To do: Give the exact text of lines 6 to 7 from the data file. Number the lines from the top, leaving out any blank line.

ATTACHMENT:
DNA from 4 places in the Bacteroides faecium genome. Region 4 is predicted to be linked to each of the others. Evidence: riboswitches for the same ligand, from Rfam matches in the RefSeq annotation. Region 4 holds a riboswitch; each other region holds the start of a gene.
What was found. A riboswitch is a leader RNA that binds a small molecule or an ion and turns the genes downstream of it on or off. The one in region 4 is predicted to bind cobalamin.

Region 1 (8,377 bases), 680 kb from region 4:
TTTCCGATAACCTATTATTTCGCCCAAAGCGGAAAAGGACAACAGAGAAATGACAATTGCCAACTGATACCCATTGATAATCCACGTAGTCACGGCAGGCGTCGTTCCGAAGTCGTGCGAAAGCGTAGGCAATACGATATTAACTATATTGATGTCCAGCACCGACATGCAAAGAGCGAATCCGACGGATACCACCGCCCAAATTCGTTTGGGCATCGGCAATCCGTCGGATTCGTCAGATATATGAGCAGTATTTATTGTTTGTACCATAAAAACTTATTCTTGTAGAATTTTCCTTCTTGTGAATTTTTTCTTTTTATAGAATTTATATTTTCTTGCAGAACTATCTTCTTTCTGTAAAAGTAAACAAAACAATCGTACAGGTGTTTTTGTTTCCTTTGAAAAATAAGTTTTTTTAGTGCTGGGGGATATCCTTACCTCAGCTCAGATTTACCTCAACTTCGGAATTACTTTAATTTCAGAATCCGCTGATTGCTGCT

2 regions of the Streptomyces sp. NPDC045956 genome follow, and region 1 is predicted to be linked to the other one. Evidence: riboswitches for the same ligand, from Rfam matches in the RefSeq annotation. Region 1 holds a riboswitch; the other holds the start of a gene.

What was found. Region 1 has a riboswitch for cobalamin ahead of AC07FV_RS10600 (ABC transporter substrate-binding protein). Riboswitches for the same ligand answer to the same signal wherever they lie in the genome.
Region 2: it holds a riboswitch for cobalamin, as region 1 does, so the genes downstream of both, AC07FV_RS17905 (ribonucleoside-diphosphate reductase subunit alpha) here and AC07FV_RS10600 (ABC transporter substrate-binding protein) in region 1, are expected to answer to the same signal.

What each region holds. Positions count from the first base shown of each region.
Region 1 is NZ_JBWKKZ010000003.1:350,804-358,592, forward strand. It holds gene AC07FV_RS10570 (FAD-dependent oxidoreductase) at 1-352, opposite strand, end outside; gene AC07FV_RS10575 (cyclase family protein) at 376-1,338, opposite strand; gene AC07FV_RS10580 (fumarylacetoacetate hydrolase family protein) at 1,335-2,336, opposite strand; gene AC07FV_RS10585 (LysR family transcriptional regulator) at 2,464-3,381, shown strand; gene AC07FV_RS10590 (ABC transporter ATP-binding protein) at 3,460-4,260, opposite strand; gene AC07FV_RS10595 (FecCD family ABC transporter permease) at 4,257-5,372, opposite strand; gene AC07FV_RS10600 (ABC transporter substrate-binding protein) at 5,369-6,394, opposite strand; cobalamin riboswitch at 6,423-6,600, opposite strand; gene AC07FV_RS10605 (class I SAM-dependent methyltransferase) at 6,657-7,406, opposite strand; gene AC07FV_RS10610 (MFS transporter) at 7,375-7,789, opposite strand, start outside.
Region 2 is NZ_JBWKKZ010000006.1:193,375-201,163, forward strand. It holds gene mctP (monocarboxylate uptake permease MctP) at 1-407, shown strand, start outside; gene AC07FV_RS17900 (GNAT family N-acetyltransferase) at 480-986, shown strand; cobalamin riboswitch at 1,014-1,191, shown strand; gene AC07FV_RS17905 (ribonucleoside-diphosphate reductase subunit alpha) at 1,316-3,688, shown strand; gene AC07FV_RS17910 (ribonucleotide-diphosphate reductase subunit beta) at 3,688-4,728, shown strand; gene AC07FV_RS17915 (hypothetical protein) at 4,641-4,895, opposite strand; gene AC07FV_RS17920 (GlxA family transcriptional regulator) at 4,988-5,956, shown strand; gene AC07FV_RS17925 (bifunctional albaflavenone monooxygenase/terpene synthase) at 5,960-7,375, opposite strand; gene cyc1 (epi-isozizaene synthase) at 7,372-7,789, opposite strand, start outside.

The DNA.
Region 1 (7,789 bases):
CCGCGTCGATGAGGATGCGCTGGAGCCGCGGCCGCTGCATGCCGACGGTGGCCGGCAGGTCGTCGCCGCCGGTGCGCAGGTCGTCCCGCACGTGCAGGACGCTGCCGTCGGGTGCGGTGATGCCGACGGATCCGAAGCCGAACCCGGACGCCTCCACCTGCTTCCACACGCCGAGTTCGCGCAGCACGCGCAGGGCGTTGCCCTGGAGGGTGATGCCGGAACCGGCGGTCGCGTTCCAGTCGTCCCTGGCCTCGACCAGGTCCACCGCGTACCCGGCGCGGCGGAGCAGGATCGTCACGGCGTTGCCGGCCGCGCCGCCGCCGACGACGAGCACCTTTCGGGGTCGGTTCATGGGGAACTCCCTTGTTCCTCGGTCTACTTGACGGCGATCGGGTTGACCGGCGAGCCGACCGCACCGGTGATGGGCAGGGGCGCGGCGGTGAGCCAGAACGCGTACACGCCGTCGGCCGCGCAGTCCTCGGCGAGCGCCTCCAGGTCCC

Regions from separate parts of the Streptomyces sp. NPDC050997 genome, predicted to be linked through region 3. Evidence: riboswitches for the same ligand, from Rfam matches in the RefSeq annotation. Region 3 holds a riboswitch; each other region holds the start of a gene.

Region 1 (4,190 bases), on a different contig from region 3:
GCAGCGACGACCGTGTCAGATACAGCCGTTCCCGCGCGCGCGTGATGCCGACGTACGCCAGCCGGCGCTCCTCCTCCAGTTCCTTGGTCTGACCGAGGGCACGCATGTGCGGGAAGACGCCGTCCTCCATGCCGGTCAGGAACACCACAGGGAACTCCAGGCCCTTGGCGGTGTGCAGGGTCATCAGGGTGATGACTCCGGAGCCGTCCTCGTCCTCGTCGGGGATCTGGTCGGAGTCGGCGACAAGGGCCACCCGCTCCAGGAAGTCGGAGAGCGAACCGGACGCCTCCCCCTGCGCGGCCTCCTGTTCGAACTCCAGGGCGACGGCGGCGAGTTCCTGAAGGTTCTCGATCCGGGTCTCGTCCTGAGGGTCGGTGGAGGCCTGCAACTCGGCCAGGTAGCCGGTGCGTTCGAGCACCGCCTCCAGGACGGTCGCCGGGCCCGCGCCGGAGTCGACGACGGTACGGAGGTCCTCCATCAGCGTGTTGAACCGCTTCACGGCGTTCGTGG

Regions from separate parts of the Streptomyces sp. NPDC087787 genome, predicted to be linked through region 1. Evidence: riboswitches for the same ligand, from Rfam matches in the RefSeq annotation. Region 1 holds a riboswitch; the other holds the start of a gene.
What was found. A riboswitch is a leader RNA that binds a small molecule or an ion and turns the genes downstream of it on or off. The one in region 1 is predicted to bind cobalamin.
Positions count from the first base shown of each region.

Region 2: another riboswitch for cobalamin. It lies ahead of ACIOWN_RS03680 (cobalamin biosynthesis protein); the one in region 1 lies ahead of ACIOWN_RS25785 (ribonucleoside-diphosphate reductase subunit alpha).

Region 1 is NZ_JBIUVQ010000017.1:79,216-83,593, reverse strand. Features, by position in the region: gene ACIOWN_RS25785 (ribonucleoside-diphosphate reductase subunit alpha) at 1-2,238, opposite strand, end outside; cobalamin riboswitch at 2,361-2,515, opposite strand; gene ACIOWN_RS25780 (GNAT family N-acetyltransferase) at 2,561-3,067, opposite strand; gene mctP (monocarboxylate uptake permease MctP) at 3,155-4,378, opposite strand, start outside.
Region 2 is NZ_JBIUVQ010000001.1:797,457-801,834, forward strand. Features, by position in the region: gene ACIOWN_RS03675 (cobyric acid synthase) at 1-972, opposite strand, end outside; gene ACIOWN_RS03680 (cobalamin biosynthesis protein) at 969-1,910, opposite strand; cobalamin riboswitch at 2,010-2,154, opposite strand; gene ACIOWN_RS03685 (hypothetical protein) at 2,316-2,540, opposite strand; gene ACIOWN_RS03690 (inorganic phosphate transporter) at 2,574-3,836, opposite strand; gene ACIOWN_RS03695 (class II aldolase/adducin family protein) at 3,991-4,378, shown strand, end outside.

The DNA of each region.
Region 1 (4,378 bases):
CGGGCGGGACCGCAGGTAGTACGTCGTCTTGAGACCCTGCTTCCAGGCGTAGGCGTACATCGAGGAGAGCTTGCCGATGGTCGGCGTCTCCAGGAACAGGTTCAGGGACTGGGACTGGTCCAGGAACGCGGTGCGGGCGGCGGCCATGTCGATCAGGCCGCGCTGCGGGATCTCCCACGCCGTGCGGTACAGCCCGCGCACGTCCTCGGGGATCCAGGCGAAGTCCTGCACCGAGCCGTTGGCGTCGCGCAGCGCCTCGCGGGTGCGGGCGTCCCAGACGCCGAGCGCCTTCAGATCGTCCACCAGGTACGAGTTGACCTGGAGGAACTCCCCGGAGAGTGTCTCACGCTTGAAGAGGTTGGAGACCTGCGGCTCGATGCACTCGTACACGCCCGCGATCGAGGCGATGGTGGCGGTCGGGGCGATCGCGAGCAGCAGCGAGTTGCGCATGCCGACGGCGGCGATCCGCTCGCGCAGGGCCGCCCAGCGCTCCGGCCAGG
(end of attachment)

What was found. Region 1 has a riboswitch for cobalamin ahead of AC07FV_RS10600 (ABC transporter substrate-binding protein). Riboswitches for the same ligand answer to the same signal wherever they lie in the genome.
Region 2: it holds a riboswitch for cobalamin, as region 1 does, so the genes downstream of both, AC07FV_RS17905 (ribonucleoside-diphosphate reductase subunit alpha) here and AC07FV_RS10600 (ABC transporter substrate-binding protein) in region 1, are expected to answer to the same signal.